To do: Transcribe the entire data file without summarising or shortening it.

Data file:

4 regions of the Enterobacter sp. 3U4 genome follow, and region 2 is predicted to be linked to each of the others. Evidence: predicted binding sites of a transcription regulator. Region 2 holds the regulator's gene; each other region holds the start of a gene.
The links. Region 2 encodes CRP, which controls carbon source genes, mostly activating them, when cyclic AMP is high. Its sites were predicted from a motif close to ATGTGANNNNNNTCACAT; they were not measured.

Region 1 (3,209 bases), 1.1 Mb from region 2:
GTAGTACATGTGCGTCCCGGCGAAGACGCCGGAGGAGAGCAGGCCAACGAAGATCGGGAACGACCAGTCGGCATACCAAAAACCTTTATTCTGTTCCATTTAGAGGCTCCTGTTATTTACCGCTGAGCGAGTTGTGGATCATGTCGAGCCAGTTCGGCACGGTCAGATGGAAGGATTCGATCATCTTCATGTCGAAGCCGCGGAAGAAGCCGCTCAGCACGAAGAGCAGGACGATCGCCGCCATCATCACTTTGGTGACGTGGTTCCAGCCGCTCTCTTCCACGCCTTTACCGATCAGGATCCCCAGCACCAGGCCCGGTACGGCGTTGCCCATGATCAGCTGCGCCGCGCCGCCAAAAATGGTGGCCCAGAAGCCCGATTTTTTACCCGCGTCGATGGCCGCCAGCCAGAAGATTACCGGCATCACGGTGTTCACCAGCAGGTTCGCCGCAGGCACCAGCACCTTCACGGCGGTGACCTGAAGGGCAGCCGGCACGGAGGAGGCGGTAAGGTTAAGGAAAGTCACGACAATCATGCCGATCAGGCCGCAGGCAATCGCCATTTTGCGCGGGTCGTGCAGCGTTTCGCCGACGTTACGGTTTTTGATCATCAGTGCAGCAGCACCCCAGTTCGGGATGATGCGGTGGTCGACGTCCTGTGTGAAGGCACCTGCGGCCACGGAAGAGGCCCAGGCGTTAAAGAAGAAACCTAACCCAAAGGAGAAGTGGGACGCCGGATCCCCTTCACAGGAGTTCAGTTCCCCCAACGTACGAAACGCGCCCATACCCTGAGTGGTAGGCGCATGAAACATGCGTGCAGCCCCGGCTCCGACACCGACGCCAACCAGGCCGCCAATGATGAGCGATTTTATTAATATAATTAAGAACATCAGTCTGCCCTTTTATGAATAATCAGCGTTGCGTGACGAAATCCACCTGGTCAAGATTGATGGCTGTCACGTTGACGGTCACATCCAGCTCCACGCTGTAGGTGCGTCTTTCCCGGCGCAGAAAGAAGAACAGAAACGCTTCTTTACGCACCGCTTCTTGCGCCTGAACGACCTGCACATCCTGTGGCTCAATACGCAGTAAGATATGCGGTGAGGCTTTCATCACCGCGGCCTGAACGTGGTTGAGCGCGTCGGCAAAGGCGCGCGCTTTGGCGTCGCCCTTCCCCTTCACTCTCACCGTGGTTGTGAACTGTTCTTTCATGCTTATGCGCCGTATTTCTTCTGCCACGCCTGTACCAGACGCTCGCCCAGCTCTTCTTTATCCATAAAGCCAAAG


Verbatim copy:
4 regions of the Enterobacter sp. 3U4 genome follow, and region 2 is predicted to be linked to each of the others. Evidence: predicted binding sites of a transcription regulator. Region 2 holds the regulator's gene; each other region holds the start of a gene.
The links. Region 2 encodes CRP, which controls carbon source genes, mostly activating them, when cyclic AMP is high. Its sites were predicted from a motif close to ATGTGANNNNNNTCACAT; they were not measured.

Region 1 (3,209 bases), 1.1 Mb from region 2:
GTAGTACATGTGCGTCCCGGCGAAGACGCCGGAGGAGAGCAGGCCAACGAAGATCGGGAACGACCAGTCGGCATACCAAAAACCTTTATTCTGTTCCATTTAGAGGCTCCTGTTATTTACCGCTGAGCGAGTTGTGGATCATGTCGAGCCAGTTCGGCACGGTCAGATGGAAGGATTCGATCATCTTCATGTCGAAGCCGCGGAAGAAGCCGCTCAGCACGAAGAGCAGGACGATCGCCGCCATCATCACTTTGGTGACGTGGTTCCAGCCGCTCTCTTCCACGCCTTTACCGATCAGGATCCCCAGCACCAGGCCCGGTACGGCGTTGCCCATGATCAGCTGCGCCGCGCCGCCAAAAATGGTGGCCCAGAAGCCCGATTTTTTACCCGCGTCGATGGCCGCCAGCCAGAAGATTACCGGCATCACGGTGTTCACCAGCAGGTTCGCCGCAGGCACCAGCACCTTCACGGCGGTGACCTGAAGGGCAGCCGGCACGGAGGAGGCGGTAAGGTTAAGGAAAGTCACGACAATCATGCCGATCAGGCCGCAGGCAATCGCCATTTTGCGCGGGTCGTGCAGCGTTTCGCCGACGTTACGGTTTTTGATCATCAGTGCAGCAGCACCCCAGTTCGGGATGATGCGGTGGTCGACGTCCTGTGTGAAGGCACCTGCGGCCACGGAAGAGGCCCAGGCGTTAAAGAAGAAACCTAACCCAAAGGAGAAGTGGGACGCCGGATCCCCTTCACAGGAGTTCAGTTCCCCCAACGTACGAAACGCGCCCATACCCTGAGTGGTAGGCGCATGAAACATGCGTGCAGCCCCGGCTCCGACACCGACGCCAACCAGGCCGCCAATGATGAGCGATTTTATTAATATAATTAAGAACATCAGTCTGCCCTTTTATGAATAATCAGCGTTGCGTGACGAAATCCACCTGGTCAAGATTGATGGCTGTCACGTTGACGGTCACATCCAGCTCCACGCTGTAGGTGCGTCTTTCCCGGCGCAGAAAGAAGAACAGAAACGCTTCTTTACGCACCGCTTCTTGCGCCTGAACGACCTGCACATCCTGTGGCTCAATACGCAGTAAGATATGCGGTGAGGCTTTCATCACCGCGGCCTGAACGTGGTTGAGCGCGTCGGCAAAGGCGCGCGCTTTGGCGTCGCCCTTCCCCTTCACTCTCACCGTGGTTGTGAACTGTTCTTTCATGCTTATGCGCCGTATTTCTTCTGCCACGCCTGTACCAGACGCTCGCCCAGCTCTTCTTTATCCATAAAGCCAAAG